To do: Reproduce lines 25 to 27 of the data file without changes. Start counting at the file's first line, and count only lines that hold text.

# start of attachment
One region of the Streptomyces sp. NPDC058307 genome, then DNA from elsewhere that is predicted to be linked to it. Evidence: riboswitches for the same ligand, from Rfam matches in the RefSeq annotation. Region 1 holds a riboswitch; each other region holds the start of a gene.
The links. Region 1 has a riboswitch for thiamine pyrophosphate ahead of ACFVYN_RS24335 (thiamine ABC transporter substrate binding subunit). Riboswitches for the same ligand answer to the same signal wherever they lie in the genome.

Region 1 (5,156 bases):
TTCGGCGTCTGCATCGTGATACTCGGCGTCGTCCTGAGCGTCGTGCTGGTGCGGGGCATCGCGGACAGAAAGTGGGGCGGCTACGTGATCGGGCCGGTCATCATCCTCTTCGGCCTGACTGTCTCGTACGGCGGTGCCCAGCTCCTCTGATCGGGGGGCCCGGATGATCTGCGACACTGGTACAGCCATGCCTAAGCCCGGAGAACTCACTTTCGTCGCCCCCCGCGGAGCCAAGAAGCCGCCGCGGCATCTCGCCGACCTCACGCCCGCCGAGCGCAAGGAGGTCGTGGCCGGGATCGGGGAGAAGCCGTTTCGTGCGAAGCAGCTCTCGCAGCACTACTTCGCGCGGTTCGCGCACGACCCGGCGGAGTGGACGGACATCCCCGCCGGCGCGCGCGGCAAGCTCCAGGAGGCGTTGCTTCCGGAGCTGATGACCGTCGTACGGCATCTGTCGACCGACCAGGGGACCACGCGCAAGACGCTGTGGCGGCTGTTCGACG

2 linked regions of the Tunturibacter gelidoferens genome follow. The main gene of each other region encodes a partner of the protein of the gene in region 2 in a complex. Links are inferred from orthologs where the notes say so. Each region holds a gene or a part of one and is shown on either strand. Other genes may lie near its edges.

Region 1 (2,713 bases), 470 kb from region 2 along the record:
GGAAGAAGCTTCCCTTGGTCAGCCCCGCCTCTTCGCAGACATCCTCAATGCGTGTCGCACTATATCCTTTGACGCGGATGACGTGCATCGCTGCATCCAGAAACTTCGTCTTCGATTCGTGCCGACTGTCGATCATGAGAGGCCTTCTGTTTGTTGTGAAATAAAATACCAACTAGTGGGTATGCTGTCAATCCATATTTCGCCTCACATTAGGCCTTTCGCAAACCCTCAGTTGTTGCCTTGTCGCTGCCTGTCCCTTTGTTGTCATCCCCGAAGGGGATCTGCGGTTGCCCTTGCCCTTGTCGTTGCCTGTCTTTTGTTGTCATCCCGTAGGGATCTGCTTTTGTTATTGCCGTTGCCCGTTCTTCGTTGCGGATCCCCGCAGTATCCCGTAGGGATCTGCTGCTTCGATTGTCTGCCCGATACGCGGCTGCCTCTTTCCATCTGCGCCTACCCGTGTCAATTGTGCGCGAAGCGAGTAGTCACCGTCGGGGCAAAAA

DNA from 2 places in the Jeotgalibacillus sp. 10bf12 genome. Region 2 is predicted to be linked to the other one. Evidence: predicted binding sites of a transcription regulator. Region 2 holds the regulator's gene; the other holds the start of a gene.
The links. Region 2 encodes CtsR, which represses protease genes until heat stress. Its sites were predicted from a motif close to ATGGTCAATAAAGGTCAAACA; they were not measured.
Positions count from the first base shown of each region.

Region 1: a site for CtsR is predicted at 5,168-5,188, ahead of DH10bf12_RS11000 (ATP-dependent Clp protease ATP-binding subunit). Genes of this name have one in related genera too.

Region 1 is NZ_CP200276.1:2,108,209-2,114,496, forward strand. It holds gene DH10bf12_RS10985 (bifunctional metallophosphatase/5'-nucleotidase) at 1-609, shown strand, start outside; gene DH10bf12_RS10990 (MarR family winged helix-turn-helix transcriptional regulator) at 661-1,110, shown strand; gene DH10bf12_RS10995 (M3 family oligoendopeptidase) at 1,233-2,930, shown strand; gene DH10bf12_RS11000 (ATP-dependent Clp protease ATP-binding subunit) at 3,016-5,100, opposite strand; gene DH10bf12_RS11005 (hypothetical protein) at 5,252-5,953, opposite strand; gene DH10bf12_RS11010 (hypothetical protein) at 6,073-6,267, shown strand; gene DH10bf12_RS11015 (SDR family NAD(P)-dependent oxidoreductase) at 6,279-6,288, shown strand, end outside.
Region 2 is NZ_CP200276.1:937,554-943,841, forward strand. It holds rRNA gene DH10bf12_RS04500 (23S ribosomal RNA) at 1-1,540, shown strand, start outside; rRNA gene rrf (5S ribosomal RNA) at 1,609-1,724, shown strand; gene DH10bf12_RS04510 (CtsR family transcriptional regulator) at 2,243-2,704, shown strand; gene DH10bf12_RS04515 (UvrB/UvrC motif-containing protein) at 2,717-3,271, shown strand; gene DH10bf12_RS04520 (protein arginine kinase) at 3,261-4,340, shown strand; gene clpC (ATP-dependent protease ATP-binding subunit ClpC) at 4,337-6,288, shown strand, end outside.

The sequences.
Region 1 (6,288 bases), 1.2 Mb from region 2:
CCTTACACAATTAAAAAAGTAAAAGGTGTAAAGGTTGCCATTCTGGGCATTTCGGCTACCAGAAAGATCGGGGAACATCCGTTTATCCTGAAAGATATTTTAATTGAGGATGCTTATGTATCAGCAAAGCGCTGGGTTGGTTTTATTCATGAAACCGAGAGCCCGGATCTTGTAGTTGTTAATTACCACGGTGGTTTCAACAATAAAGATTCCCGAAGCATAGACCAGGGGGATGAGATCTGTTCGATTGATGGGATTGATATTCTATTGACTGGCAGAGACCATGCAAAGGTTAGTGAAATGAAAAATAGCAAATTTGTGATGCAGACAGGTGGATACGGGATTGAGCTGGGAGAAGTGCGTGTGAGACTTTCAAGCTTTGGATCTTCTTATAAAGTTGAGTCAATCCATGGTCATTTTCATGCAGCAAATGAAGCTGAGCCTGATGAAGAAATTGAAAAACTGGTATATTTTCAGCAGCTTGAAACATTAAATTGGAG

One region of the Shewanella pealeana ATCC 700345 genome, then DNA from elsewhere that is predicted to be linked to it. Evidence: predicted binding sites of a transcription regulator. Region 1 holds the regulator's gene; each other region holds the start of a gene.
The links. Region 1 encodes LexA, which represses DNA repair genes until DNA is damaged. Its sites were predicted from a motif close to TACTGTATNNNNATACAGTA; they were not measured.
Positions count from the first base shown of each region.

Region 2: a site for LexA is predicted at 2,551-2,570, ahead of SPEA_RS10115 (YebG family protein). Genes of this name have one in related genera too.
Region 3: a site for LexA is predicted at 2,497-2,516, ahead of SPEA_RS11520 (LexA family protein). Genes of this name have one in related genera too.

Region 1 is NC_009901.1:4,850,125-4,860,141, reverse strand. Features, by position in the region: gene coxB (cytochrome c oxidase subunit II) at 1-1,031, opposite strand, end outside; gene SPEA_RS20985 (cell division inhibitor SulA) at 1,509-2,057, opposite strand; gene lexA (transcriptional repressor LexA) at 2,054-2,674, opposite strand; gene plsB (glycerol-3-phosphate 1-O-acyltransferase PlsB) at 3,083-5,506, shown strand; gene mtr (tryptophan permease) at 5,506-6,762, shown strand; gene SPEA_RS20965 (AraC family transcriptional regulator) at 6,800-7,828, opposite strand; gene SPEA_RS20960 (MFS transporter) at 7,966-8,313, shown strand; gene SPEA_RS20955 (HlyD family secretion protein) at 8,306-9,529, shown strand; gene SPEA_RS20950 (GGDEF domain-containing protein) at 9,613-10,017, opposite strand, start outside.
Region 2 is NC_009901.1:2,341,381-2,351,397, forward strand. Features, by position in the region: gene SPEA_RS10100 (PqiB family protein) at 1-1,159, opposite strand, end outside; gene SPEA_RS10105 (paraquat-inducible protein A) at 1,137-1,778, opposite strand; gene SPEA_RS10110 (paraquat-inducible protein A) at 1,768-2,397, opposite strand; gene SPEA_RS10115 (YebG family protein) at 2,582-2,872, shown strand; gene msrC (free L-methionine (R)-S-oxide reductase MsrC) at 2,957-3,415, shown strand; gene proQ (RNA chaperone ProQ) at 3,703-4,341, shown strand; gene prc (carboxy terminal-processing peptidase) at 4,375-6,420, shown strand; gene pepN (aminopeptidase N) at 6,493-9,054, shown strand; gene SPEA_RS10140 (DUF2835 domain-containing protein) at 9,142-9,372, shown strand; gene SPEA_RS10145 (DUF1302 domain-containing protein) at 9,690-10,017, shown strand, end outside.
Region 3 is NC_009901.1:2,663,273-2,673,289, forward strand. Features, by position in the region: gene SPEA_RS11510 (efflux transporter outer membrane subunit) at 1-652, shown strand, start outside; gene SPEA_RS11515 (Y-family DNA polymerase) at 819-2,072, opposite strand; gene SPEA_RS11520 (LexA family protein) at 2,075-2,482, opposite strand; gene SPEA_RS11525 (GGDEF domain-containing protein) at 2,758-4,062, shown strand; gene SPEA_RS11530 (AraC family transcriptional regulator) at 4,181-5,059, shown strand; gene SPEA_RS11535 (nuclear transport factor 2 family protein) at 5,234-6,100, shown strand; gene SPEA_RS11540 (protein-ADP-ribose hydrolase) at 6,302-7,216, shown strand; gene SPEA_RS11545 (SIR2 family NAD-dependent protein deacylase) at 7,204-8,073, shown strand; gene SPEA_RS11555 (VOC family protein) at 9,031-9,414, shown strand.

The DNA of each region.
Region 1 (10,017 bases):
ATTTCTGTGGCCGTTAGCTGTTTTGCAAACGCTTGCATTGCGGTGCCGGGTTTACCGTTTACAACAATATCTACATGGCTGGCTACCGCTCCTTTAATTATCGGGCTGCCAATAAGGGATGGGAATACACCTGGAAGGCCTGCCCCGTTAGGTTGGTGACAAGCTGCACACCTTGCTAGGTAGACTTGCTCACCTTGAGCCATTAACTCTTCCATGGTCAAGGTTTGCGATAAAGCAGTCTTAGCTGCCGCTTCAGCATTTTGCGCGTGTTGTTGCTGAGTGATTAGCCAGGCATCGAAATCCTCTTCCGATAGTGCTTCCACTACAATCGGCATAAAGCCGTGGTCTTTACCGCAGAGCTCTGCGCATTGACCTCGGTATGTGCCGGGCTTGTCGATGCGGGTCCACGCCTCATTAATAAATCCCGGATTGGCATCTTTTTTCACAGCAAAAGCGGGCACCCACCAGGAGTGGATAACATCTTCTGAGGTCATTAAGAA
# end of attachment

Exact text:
The DNA of each region.
Region 1 (10,017 bases):
ATTTCTGTGGCCGTTAGCTGTTTTGCAAACGCTTGCATTGCGGTGCCGGGTTTACCGTTTACAACAATATCTACATGGCTGGCTACCGCTCCTTTAATTATCGGGCTGCCAATAAGGGATGGGAATACACCTGGAAGGCCTGCCCCGTTAGGTTGGTGACAAGCTGCACACCTTGCTAGGTAGACTTGCTCACCTTGAGCCATTAACTCTTCCATGGTCAAGGTTTGCGATAAAGCAGTCTTAGCTGCCGCTTCAGCATTTTGCGCGTGTTGTTGCTGAGTGATTAGCCAGGCATCGAAATCCTCTTCCGATAGTGCTTCCACTACAATCGGCATAAAGCCGTGGTCTTTACCGCAGAGCTCTGCGCATTGACCTCGGTATGTGCCGGGCTTGTCGATGCGGGTCCACGCCTCATTAATAAATCCCGGATTGGCATCTTTTTTCACAGCAAAAGCGGGCACCCACCAGGAGTGGATAACATCTTCTGAGGTCATTAAGAA